The National Library of Medicine and the National Institutes of Health's Office of Research on Women's Health announced a new Web resource this week that should make it easier for women to get their hands on quality research about everything from pregnancy to breast cancer to hormone therapy. Might a similar resource about men's health issues benefit men? Possibly. But efforts like these are in the most nascent of stages—if they exist at all. And even if they existed, we probably wouldn't use them anyway.
Until about 15 years ago, it was women who lacked information; traditionally, the standard patient in all kinds of medical research on disease and treatments had been the white male. In 1991, the Women's Health Office was created in the Department of Health and Human Services to promote gender equity in research and raise awareness about conditions such as breast cancer, osteoporosis, and depression. Since then, men's activists have been grousing that it's men who aren't getting a fair shake from the federal government. A bill calling for the establishment of a Men's Health Office to tackle such urgent male concerns as prostate cancer, accidents, and suicide has been languishing in congressional committees for years.
Considering the statistics that supporters of the men's office brandish, you'd think it would be an easy sell. According to the Men's Health Policy Center, for example, men die at higher rates than women for many leading causes of death. That includes, for example, a death rate for men that's 50 percent higher than that of women for cancer; twice that of women for ischemic heart disease, and three times that of women for HIV/AIDS. On average—as it's often pointed out—men live a total of 5.2 years less than women.
Leading Causes of Death, 2003*
|Causes of Death||Men||Women|
|Chronic lower respiratory disease||52.3||37.8|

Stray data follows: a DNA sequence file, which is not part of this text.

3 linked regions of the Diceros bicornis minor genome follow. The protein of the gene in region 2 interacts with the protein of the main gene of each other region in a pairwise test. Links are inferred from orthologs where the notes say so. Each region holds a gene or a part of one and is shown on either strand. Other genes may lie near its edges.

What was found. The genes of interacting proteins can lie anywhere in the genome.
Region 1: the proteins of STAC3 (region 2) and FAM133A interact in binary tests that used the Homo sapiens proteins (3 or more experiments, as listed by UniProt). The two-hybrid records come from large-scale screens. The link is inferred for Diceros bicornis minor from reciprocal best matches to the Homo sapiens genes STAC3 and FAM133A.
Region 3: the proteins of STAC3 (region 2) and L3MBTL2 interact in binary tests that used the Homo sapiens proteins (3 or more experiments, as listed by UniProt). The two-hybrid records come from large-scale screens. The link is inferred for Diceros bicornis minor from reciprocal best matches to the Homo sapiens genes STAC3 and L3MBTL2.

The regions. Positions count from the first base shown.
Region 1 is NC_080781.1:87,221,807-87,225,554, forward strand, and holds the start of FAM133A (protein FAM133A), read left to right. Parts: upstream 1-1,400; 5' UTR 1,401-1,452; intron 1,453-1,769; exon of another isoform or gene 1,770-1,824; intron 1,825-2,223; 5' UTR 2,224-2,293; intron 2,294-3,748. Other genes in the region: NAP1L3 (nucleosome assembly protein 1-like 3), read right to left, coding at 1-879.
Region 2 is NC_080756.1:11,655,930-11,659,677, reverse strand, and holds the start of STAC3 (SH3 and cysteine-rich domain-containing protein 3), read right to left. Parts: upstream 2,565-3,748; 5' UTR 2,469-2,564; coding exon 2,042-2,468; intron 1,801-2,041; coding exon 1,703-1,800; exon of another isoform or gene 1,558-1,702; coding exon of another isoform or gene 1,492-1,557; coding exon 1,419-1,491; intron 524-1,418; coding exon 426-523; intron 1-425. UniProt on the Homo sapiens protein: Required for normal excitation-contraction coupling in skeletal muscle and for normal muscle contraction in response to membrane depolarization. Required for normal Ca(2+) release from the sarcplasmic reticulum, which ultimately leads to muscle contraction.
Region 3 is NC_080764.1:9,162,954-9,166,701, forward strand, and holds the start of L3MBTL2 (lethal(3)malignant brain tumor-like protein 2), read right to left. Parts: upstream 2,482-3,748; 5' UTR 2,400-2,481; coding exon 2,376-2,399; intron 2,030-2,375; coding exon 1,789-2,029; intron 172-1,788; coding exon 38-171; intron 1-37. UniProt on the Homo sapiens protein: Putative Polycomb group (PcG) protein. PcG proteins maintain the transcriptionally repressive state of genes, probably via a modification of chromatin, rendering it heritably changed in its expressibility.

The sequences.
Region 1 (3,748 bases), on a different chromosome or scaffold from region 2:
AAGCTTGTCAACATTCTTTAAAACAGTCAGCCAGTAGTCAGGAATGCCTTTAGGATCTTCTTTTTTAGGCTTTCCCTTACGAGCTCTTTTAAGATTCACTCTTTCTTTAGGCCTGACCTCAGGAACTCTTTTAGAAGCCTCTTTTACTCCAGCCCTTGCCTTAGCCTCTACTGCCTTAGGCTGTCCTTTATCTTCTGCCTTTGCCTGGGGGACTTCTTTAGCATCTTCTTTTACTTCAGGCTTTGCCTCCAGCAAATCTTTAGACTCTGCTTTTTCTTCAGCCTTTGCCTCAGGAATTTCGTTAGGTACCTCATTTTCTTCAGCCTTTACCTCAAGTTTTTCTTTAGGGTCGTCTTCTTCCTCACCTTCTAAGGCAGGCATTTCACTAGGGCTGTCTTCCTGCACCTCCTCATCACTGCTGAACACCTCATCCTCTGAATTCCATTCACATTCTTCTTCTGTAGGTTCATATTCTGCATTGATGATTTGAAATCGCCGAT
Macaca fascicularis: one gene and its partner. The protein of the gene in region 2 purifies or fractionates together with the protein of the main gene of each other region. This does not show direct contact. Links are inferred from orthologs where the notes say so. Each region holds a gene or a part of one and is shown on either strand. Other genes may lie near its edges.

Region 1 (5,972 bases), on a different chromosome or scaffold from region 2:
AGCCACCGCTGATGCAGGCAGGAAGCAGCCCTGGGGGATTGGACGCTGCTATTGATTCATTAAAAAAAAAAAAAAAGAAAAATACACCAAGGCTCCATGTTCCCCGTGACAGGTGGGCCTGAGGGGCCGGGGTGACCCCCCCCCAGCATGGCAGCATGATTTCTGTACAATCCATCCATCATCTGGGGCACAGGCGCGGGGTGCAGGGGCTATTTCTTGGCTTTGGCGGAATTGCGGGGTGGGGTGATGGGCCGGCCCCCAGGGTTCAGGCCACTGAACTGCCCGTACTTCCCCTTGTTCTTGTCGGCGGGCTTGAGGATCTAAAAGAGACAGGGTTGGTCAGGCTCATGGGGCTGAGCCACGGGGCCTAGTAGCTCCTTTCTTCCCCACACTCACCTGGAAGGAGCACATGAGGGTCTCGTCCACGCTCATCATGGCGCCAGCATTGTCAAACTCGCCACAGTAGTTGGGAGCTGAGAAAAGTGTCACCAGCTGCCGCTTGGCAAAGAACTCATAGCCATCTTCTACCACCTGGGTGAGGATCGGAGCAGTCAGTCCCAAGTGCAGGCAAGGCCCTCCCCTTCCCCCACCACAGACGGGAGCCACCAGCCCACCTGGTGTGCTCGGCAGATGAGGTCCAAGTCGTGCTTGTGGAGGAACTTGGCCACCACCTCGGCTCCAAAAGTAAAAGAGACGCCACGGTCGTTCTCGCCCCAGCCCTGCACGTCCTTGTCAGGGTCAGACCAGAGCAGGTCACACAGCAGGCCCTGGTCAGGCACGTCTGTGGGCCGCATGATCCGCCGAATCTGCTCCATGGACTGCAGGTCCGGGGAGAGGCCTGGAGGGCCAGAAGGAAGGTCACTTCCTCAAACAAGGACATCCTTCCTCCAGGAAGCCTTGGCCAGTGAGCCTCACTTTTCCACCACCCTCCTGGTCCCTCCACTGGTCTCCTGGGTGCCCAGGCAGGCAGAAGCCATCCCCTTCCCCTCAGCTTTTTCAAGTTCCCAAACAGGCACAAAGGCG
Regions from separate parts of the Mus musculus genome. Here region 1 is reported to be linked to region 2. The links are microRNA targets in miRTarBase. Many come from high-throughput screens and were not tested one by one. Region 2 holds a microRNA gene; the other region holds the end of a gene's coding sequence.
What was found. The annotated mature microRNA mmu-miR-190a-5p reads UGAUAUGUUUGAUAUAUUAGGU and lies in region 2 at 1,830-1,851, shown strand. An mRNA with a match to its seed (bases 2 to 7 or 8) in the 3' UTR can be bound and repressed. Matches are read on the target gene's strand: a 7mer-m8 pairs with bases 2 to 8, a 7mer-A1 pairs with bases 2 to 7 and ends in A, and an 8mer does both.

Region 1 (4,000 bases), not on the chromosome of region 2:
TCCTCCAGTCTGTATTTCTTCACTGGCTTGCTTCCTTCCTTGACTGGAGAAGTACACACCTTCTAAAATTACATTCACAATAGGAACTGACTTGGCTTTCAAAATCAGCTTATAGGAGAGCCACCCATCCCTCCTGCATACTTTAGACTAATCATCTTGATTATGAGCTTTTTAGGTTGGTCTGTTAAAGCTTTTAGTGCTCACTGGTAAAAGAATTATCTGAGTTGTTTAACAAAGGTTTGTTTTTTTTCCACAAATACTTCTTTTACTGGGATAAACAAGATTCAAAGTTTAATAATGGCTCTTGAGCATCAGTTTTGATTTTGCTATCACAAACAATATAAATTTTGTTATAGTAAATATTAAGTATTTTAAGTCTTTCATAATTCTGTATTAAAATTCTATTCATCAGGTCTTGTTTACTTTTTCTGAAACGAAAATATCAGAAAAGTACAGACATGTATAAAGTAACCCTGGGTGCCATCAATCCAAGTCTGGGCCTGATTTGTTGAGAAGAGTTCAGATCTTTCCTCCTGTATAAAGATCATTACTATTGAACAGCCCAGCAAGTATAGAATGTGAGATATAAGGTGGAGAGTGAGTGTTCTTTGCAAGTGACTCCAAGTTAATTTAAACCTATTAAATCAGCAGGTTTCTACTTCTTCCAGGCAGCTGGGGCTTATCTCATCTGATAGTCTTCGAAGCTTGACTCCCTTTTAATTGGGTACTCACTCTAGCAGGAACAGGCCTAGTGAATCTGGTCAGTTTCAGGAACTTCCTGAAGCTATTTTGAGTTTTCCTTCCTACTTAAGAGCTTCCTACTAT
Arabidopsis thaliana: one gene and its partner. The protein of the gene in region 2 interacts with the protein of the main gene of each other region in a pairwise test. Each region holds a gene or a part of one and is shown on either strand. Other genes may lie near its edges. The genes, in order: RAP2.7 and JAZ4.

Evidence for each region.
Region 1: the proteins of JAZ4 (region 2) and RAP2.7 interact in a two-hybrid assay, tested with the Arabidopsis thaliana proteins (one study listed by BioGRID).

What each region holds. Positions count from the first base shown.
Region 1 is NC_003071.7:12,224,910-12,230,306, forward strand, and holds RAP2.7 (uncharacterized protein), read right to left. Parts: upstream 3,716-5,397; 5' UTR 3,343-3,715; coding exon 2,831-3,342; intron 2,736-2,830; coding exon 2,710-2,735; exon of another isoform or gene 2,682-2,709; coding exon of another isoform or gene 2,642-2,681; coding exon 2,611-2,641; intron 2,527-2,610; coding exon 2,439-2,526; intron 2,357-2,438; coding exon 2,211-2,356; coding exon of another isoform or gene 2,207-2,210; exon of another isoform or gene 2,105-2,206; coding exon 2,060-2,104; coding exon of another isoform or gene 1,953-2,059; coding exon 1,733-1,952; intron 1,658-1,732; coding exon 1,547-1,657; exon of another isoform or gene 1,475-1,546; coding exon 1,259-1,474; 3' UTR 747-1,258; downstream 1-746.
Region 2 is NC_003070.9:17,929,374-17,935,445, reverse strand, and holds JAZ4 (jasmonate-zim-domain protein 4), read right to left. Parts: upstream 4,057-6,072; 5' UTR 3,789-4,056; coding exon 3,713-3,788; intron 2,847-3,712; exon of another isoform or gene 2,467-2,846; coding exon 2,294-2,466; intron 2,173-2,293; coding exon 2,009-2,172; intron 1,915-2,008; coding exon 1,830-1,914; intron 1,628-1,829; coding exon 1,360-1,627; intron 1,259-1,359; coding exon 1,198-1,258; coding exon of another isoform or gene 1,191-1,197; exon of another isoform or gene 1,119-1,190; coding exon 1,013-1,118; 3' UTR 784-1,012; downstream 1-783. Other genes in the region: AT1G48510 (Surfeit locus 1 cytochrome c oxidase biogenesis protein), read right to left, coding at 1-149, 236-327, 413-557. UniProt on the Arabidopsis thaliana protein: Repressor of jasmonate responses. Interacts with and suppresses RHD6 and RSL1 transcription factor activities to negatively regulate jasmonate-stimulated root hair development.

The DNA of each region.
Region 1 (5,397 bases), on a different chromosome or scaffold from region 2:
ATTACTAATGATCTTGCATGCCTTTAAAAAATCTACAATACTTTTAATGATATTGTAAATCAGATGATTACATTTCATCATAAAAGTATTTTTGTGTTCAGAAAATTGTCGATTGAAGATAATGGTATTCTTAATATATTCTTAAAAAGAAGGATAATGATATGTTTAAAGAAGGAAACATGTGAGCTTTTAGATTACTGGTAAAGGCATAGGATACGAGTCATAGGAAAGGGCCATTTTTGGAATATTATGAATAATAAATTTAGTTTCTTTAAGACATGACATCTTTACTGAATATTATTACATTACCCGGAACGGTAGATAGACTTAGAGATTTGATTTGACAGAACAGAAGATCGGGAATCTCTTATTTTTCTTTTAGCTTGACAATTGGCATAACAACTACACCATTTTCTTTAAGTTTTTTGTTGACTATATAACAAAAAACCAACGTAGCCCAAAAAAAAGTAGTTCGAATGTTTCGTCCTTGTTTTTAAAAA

*CDC 2005, Figures are age-adjusted rates per 100,000 U.S. population
Yet, the bill has been the victim of controversy about funding between the men's health activists who argue that in the past 20 years medicine has tilted too far toward Venus and feminists unprepared to give up an inch of their hard-won territory. Men's health advocate Glenn Sacks, for example, makes the case in this column that men's health is underappreciated and underfunded by the federal government. It's true that women's health initiatives have seen a boost in funding, says the Wall Street Journal. Yet, there's a good argument to be made that that's no reason to start a gender war, this Salon piece argues.
For the bulk of men, this bickering is unfortunate: We do have a problem with health—and it's certainly not women. In fact, it's generally our wives and girlfriends who get us to pay attention to our health at all. An American Academy of Family Physicians survey completed in 2007 found that men generally avoid going to the doctor, but among those who do go, 78 percent have been prodded into it by their spouses. Many of us consider watching what we eat unmanly; we glorify risk taking; we drink and drive at staggering rates; we avoid screening tests like the plague; and we suppress and ignore illness as long as we possibly can. Why? Well, we're men. That's just what we do. My dad does it; so do I. So we die sooner. If we want that to change, if we want to provide for our families and be around for them, we've got to face the reality that we—not the women in our lives—have to take responsibility for our health.
A recent study published in The Archives of Internal Medicine looked at what characteristics defined men who live longer than 90 years. Five things jumped out at the researchers: Those men didn't smoke, exercised regularly, avoided diabetes, controlled their weight, and controlled their blood pressure. All of those five things are behavioral.
A Men's Health Office might shed some more light on certain scientific questions: Why do so many men carry their fat in their abdomens? Why are more baby boys stillborn than girls? And it would certainly help bring attention to the grave disparities between the health of white men and those who belong to minority groups. Still, there's plenty of heavy lifting we'll have to do on our own.